Additionally, it is very unlikely that juveniles would change their ways in a prison. While rehabilitation in prison is very common for juveniles, many adults have a hard time recovering; therefore, it can be said that rehabilitation is not always the way for both adults and juveniles. It is true that criminals should not be treated as second-class citizens, but if someone commits a federal crime and they were conscious about what they were doing, the age should not matter and they should be tried as an adult. It is a simple excuse to say that teenagers should not be sentenced the death penalty because their brains are not fully developed. By denying punishment, teenagers will have the right to act more impulsively and ignore the national concept that killing is bad under the rule of law.

“Well, I think it [how juvenile delinquents are tried] should be depending on the crime. If it is murder, they should be trialed under the same conditions as an adult, but if it is a minimal felony, they should not. I believe there should not be a death penalty at all… except under murder,” freshman Yasel Rodriguez said.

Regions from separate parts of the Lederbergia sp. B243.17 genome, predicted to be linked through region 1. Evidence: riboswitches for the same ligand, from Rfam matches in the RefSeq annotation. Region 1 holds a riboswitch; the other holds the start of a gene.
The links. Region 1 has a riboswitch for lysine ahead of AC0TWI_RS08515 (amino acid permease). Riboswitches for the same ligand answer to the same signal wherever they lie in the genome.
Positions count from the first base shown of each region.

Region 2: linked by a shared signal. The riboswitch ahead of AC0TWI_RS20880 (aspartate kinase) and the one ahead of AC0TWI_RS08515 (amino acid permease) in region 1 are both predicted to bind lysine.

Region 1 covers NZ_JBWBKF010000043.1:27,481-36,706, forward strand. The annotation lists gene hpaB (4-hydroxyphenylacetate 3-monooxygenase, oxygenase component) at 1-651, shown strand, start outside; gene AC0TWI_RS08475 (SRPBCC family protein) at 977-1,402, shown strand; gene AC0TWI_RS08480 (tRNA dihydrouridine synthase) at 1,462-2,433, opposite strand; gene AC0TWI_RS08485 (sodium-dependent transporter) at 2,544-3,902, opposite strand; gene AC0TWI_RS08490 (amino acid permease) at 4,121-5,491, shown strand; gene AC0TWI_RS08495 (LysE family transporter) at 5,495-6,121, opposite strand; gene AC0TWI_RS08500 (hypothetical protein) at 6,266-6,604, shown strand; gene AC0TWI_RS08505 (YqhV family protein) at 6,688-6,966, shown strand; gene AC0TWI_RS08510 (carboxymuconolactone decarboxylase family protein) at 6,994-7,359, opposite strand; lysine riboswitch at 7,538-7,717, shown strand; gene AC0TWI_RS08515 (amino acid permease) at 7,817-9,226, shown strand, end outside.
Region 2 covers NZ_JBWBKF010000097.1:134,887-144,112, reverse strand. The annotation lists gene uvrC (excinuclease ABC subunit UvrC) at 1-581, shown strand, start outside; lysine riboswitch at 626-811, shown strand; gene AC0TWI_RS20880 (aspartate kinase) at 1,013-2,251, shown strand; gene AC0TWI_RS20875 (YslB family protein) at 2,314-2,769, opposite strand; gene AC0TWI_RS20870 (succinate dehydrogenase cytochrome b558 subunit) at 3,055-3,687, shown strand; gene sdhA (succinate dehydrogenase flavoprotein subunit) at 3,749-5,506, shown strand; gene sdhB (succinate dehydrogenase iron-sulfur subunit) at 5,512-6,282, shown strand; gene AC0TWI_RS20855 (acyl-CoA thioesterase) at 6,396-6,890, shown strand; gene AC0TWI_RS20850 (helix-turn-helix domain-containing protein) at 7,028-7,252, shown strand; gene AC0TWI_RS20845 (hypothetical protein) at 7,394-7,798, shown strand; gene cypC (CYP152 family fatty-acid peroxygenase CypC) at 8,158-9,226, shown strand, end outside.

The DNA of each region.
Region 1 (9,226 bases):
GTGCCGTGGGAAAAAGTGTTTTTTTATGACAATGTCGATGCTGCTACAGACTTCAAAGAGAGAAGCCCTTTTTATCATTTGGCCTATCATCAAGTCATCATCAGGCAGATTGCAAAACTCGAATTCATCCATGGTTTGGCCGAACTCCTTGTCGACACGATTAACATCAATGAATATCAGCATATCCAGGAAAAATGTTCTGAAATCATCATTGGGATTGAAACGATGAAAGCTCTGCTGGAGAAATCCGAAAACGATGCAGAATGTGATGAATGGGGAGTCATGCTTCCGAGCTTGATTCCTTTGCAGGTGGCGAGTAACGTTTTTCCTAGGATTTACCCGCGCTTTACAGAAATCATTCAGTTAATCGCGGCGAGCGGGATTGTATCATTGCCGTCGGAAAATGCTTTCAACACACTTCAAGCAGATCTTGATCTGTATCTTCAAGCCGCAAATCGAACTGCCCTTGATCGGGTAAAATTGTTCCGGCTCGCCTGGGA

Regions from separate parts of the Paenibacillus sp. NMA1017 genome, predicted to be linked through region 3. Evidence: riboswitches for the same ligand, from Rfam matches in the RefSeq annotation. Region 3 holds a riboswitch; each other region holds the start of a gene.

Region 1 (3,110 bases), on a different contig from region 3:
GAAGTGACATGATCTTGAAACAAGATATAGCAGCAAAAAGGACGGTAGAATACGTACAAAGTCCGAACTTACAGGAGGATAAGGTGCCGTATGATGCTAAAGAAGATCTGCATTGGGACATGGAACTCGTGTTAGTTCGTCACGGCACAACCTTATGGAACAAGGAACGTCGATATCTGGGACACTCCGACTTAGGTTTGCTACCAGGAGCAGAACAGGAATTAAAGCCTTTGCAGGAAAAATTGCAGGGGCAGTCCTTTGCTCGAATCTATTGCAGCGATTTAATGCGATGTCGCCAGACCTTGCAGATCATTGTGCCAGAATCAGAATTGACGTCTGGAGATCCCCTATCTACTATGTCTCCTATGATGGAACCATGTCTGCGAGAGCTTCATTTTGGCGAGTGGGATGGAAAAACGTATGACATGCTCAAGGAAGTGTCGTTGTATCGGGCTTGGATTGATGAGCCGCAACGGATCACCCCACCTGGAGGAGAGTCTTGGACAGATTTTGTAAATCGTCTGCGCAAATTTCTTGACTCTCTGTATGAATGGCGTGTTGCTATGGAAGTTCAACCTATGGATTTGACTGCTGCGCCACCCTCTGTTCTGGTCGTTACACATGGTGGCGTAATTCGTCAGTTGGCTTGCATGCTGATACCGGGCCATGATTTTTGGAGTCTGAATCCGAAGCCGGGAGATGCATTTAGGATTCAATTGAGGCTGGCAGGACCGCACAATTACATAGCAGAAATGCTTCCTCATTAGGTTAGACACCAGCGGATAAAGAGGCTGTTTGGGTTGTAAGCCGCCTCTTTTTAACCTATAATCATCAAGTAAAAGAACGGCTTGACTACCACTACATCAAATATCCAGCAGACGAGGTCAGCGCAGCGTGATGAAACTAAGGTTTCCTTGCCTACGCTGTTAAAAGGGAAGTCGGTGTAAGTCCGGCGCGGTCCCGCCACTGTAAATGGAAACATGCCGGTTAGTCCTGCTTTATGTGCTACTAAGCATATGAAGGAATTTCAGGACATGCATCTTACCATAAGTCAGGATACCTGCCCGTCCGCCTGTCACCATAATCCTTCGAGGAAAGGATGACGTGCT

Under no circumstances should people be sent in line for execution without a strong reason, much less a juvenile delinquent that has a whole life to live.  However, at a certain point, we must admit that there are established moralities in our communities that have to be followed so social order can continue. Social order is difficult to achieve if youth criminals are left completely off the hook or if criminals keep roaming through the streets freely. Punishment does not create social barriers dividing people from good or bad. Prejudice does that. Punishment just provides repercussions for actions, and once that punishment is completed, no one should be accused of another crime without proof. Whether a sixteen-year-old is shooting up a school or a fifty-year-old is stealing a diamond ring from a jewelry shop, there needs to be punishments according to the crime.